New to real estate investing - Ideas?

I just bought my first home in April with an 80/20 ARM. I intend to refi this coming April but would like to start looking around for an investment property, such as another townhouse to rent out. I'd prefer to find such a rental that already has tenants in it. Now, I don't have much cash to put into buying the investment property, so it'll more than likely be another 80/20 ARM. I'm okay with that, even if the rent I charge doesn't cover the mortgage and taxes (I can float a few $100's each month to cover the gap). I'm looking for the tax break I'll get with it (even though I'm not too sure how much of a break a second property will really give me on my taxes). Another idea I've had with this is to open my own "business" so I can't be sued personally (God forbid someone wanted to do that). If I do that, can I get better tax breaks for having a business while I still work full-time?

The benefits I see from this are two-fold right now: 1) I gain the tax breaks at the end of each year, and 2) I build equity in both properties.

In theory (and with all my ignorance in real estate), this plan sounds great to me. For those of you out there who are masters of the real estate trade, please point out the errors of my thinking here. This way, I can make the necessary adjustments which will help me be SUCCESSFUL in this venture. I don't see a need to go out and re-invent the wheel by repeating some painfully obvious mistakes.

I thank you all for your time and expertise.



5 Answers

  • 1 decade ago
    Favorite Answer

    As long as everything goes according to plan, your path is right on target. But what if it doesn't? Make sure that you maintain enough flexibility. Can you still afford to make payments if the interest rate increases by 3 or 4%? What about if property taxes increase? How many months can you float the payment if you have to evict someone & don't have ANY rental income for 4-6 months? What if rental rates in your area drop? Most important, what if more than one of these things happen at the same time? & how would you feel if prices started to decline? This has already started happening sporadically (detroit & boston for example)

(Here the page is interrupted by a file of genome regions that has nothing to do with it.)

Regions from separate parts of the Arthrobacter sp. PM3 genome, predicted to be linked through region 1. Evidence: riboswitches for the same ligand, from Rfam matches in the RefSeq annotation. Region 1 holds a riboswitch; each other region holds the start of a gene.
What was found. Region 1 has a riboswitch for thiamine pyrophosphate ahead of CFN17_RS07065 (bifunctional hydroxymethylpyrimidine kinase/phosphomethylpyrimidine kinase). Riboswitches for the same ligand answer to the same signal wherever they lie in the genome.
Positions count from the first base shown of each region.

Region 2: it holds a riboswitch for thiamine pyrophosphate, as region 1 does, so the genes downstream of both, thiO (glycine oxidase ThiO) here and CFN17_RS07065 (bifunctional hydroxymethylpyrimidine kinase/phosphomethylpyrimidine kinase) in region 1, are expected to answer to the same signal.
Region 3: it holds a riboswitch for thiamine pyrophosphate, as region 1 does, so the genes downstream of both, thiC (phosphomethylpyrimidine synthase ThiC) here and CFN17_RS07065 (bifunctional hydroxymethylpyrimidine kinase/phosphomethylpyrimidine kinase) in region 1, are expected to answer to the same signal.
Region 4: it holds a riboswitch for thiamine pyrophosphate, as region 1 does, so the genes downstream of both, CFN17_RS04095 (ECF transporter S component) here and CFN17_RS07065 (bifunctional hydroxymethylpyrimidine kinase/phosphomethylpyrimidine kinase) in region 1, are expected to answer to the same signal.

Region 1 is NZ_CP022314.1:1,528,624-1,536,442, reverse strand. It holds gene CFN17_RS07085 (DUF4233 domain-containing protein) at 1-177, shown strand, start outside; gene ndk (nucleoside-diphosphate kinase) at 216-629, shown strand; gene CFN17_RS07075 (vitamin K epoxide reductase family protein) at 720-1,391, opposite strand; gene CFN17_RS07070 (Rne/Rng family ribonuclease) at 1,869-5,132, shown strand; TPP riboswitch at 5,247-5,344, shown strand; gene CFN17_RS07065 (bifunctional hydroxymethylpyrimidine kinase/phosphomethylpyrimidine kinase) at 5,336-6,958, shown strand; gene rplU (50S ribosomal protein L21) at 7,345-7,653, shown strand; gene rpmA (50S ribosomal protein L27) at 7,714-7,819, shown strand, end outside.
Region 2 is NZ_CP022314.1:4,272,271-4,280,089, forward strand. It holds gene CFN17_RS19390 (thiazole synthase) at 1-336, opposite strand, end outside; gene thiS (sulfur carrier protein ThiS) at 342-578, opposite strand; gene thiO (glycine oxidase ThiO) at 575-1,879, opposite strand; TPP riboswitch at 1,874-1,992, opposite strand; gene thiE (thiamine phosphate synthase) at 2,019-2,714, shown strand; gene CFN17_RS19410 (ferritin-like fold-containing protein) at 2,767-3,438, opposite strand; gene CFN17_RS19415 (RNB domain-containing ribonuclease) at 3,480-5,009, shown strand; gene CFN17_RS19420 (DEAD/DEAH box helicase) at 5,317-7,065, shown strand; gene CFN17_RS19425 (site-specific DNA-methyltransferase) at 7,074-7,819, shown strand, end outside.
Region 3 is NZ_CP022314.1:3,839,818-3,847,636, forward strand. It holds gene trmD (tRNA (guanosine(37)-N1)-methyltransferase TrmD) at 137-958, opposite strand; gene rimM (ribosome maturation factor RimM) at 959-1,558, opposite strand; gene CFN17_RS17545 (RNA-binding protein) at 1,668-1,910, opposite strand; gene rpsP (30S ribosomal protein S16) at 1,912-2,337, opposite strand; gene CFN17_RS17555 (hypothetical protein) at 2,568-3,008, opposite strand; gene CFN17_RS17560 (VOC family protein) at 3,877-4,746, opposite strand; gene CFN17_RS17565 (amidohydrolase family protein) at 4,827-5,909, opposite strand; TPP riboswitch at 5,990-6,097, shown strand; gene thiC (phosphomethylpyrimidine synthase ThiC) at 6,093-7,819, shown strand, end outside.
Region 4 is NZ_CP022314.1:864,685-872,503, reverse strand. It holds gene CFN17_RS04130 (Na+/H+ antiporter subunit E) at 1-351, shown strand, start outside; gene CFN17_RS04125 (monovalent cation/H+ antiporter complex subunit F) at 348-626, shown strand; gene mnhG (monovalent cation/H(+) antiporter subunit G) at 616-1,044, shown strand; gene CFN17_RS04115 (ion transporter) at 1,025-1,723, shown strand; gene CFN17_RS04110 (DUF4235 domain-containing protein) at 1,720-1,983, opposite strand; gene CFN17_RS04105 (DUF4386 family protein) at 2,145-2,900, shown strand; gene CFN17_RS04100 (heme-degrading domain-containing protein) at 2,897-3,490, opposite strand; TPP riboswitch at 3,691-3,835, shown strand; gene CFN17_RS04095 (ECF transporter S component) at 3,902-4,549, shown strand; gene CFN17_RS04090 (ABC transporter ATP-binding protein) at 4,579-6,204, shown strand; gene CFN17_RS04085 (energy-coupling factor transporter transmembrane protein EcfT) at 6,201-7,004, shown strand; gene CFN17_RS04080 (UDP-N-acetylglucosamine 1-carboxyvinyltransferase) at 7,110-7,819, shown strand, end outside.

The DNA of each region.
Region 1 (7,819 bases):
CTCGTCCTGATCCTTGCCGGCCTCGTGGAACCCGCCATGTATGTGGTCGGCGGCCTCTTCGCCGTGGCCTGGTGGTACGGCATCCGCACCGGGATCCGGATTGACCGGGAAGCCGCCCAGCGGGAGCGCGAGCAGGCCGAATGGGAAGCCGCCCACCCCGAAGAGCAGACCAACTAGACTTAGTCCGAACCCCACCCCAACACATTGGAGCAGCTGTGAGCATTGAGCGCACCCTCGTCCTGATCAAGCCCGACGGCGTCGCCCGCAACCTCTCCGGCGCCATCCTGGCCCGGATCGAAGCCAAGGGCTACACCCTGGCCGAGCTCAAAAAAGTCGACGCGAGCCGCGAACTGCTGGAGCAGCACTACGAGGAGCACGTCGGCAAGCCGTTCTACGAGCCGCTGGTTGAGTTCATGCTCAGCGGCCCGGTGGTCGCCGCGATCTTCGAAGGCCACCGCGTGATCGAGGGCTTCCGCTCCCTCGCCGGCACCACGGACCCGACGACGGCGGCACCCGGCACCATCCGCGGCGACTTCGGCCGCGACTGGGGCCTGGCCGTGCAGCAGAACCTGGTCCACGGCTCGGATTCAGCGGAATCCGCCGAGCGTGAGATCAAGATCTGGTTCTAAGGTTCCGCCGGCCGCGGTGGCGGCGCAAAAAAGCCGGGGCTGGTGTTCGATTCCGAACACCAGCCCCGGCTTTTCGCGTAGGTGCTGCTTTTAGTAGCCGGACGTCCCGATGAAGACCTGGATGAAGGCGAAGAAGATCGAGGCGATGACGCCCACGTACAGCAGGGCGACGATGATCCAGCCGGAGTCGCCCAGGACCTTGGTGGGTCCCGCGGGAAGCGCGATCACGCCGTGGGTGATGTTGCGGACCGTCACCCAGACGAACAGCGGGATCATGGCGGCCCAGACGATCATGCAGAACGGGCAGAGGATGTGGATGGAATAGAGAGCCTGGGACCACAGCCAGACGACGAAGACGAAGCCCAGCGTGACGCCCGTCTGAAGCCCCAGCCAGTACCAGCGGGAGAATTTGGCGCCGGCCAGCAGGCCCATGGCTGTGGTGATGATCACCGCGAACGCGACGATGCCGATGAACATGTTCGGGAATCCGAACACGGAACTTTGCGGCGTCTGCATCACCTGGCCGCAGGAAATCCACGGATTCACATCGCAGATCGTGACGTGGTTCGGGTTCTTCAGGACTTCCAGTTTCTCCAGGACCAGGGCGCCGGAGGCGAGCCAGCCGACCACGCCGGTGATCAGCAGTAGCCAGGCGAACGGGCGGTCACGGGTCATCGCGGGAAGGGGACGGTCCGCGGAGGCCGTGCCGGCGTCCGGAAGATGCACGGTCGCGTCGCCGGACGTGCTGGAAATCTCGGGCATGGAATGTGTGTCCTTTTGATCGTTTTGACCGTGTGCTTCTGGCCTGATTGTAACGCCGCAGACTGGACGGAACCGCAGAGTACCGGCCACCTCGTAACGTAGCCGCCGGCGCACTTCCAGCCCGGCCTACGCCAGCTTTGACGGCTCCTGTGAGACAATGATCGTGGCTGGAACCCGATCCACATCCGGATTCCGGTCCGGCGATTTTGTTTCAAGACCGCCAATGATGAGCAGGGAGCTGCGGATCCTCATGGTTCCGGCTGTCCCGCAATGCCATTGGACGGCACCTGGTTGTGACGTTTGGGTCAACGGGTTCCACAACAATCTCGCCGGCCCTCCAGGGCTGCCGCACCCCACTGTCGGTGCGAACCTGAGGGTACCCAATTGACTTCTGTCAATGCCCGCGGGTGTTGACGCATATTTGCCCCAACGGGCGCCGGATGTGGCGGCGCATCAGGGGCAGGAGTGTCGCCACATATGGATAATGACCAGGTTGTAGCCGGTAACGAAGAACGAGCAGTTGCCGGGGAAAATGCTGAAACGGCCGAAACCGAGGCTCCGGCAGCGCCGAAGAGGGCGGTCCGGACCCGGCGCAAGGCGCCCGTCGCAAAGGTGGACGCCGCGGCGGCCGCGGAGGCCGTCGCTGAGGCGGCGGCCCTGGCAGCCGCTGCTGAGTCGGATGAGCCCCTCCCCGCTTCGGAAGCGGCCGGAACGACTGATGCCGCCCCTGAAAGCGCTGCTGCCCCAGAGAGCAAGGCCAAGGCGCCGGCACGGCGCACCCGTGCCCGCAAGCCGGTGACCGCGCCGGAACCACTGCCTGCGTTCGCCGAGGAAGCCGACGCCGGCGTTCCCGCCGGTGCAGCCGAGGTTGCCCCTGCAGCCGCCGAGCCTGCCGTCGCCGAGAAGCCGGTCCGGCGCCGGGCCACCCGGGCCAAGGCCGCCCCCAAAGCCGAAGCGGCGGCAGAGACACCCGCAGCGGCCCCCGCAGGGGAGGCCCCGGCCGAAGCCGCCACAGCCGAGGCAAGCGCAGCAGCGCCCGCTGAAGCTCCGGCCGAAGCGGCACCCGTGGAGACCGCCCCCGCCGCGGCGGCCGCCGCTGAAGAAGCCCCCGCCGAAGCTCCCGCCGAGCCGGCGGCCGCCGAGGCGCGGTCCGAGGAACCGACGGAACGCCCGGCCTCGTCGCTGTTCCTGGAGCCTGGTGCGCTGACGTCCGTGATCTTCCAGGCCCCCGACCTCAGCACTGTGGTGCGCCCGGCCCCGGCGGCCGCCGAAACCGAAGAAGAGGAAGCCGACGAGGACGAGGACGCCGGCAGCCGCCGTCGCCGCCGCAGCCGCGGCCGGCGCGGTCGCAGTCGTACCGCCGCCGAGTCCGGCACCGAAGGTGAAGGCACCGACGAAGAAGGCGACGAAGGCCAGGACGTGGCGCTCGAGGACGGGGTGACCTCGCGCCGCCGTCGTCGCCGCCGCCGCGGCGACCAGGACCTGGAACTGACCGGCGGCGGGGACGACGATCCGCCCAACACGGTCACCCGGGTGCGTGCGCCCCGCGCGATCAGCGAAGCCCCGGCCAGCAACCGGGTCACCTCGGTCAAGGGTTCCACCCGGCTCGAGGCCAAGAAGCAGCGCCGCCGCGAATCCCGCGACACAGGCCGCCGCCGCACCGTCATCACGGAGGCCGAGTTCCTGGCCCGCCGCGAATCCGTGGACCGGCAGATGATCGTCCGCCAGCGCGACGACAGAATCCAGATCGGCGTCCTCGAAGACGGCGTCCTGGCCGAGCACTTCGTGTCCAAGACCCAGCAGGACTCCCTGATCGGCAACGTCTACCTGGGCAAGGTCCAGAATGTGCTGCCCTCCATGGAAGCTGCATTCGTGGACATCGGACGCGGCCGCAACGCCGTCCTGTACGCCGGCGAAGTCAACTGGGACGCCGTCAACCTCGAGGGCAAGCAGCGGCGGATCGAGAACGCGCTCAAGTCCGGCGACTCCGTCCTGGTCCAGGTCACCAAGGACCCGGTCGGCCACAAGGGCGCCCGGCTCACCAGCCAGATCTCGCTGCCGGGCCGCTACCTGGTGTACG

Financing of non-owner occupied investment property is a different ball game. There is only a minor secondary market for these loans. You won't get the same terms that you did on your primary residence. Plan on paying a 1-2% premium on the interest rate. In addition, mortgages on investment properties are usually made with a 25-30% down payment & second mortgages are hard to come by. Your payments will also be higher because 15-25 years is usually the max maturity.

    All of this is assuming that you qualify for the loan. Underwriting standards are moch more stringent for loans on invetment properties. You need to have higher income & debt coverage ratios than you did to qualify for the loan on your primary residence.

    The tax break on your primary residence is equal to your marginal tax bracket times interest & property taxes paid. On rental property, it is equal to your marginal tax bracket times ALL expenses paid (interest, taxes, repairs, maintenance, advertising, utilities, trash collection, etc). You are also able to take a deduction for depreciation. You get these deductions whether you have a job or not.

    By "open my own business", I assume that you mean that you want to create a legal corporation? This won't stop you from getting sued- if it were that easy, everyone would do it. Whether you create an S corp or LLC (or the equivalent) it won't affect you taxes because they are pass-through structures.

    Don't immediately write off other investment opportunities. You need to chase any opportunity that gives you the highest after tax risk-adjusted return.